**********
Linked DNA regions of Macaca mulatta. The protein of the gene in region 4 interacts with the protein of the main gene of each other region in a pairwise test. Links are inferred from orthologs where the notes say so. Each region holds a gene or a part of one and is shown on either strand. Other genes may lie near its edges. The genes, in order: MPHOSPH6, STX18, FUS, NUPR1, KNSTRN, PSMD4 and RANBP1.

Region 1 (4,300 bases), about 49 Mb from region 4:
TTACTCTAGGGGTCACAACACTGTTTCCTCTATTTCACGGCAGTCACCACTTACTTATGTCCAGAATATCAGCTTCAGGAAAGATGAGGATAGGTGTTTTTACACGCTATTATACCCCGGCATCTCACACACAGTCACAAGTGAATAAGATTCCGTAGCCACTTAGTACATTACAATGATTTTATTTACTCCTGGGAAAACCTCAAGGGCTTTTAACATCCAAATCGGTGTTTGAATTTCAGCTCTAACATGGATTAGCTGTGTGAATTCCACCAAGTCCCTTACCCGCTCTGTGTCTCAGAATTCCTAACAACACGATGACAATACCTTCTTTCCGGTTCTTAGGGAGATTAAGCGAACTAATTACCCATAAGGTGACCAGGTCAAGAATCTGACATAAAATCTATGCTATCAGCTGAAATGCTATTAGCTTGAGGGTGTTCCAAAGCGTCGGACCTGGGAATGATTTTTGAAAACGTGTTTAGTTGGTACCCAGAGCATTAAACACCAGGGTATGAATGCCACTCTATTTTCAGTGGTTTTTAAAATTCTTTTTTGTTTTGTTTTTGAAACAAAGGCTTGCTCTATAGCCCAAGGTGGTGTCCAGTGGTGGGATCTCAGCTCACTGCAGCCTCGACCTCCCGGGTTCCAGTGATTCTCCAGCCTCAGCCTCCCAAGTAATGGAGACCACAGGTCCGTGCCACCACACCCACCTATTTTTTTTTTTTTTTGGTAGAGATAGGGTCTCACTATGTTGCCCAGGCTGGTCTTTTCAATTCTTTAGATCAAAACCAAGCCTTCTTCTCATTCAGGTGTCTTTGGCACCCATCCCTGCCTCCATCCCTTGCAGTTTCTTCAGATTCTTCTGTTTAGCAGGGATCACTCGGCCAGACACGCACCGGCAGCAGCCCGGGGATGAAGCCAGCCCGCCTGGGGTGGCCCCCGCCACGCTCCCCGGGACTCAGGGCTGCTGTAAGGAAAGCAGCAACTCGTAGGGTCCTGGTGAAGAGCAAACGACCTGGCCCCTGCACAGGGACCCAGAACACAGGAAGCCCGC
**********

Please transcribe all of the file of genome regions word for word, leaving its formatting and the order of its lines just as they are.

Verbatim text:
Linked DNA regions of Macaca mulatta. The protein of the gene in region 4 interacts with the protein of the main gene of each other region in a pairwise test. Links are inferred from orthologs where the notes say so. Each region holds a gene or a part of one and is shown on either strand. Other genes may lie near its edges. The genes, in order: MPHOSPH6, STX18, FUS, NUPR1, KNSTRN, PSMD4 and RANBP1.

Region 1 (4,300 bases), about 49 Mb from region 4:
TTACTCTAGGGGTCACAACACTGTTTCCTCTATTTCACGGCAGTCACCACTTACTTATGTCCAGAATATCAGCTTCAGGAAAGATGAGGATAGGTGTTTTTACACGCTATTATACCCCGGCATCTCACACACAGTCACAAGTGAATAAGATTCCGTAGCCACTTAGTACATTACAATGATTTTATTTACTCCTGGGAAAACCTCAAGGGCTTTTAACATCCAAATCGGTGTTTGAATTTCAGCTCTAACATGGATTAGCTGTGTGAATTCCACCAAGTCCCTTACCCGCTCTGTGTCTCAGAATTCCTAACAACACGATGACAATACCTTCTTTCCGGTTCTTAGGGAGATTAAGCGAACTAATTACCCATAAGGTGACCAGGTCAAGAATCTGACATAAAATCTATGCTATCAGCTGAAATGCTATTAGCTTGAGGGTGTTCCAAAGCGTCGGACCTGGGAATGATTTTTGAAAACGTGTTTAGTTGGTACCCAGAGCATTAAACACCAGGGTATGAATGCCACTCTATTTTCAGTGGTTTTTAAAATTCTTTTTTGTTTTGTTTTTGAAACAAAGGCTTGCTCTATAGCCCAAGGTGGTGTCCAGTGGTGGGATCTCAGCTCACTGCAGCCTCGACCTCCCGGGTTCCAGTGATTCTCCAGCCTCAGCCTCCCAAGTAATGGAGACCACAGGTCCGTGCCACCACACCCACCTATTTTTTTTTTTTTTTGGTAGAGATAGGGTCTCACTATGTTGCCCAGGCTGGTCTTTTCAATTCTTTAGATCAAAACCAAGCCTTCTTCTCATTCAGGTGTCTTTGGCACCCATCCCTGCCTCCATCCCTTGCAGTTTCTTCAGATTCTTCTGTTTAGCAGGGATCACTCGGCCAGACACGCACCGGCAGCAGCCCGGGGATGAAGCCAGCCCGCCTGGGGTGGCCCCCGCCACGCTCCCCGGGACTCAGGGCTGCTGTAAGGAAAGCAGCAACTCGTAGGGTCCTGGTGAAGAGCAAACGACCTGGCCCCTGCACAGGGACCCAGAACACAGGAAGCCCGC